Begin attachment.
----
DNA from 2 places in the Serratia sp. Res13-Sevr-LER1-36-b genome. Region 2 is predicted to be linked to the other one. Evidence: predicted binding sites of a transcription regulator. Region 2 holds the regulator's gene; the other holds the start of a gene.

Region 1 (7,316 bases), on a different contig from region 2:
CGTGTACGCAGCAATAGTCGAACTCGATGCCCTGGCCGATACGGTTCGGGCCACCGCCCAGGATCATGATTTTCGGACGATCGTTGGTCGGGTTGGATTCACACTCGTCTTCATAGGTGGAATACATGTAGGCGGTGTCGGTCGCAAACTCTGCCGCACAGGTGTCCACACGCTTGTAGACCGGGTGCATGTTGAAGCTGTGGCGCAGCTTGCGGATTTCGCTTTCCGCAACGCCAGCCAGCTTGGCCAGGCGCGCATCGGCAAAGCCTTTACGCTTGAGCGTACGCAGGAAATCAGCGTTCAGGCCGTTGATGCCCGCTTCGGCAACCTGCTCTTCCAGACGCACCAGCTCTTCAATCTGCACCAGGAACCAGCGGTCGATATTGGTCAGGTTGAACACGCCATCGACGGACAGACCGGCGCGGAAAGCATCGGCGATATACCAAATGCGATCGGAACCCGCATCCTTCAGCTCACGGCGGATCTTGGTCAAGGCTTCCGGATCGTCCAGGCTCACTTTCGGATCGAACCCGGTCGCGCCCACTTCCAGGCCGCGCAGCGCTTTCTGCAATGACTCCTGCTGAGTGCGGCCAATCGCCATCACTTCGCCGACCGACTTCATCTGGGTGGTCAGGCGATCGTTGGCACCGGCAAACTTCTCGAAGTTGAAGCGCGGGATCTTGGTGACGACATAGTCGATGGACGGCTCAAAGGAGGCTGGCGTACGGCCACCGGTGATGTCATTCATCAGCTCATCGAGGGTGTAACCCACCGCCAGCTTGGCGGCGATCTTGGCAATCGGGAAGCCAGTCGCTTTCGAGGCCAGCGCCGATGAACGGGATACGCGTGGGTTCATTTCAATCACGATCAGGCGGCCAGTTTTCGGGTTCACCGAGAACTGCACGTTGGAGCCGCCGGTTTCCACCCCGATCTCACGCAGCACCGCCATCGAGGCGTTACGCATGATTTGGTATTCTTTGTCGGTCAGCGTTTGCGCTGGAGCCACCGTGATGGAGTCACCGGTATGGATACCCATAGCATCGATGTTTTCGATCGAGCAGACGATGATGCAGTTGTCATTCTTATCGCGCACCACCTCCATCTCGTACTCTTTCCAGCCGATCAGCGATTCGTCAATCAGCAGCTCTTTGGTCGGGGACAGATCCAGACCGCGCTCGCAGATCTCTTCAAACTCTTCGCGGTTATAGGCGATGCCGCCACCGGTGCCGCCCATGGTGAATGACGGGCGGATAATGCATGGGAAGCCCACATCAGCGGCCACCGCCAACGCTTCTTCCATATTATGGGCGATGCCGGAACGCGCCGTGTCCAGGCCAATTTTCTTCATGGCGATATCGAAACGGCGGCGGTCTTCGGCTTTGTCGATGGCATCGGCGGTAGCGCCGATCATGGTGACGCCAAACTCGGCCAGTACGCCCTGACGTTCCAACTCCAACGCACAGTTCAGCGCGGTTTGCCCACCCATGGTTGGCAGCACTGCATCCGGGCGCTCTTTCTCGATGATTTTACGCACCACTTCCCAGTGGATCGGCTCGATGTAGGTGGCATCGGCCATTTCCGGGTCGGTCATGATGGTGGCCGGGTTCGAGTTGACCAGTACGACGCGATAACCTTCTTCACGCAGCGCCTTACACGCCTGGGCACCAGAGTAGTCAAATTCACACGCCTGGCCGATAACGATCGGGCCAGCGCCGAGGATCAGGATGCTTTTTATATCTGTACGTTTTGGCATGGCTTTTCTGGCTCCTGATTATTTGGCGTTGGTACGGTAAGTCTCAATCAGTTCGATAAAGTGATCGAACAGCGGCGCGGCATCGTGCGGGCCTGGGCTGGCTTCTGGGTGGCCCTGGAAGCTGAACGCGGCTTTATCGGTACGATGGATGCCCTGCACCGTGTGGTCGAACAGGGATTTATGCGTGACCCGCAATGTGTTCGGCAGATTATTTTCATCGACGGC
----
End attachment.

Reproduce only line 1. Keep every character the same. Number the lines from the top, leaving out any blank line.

DNA from 2 places in the Serratia sp. Res13-Sevr-LER1-36-b genome. Region 2 is predicted to be linked to the other one. Evidence: predicted binding sites of a transcription regulator. Region 2 holds the regulator's gene; the other holds the start of a gene.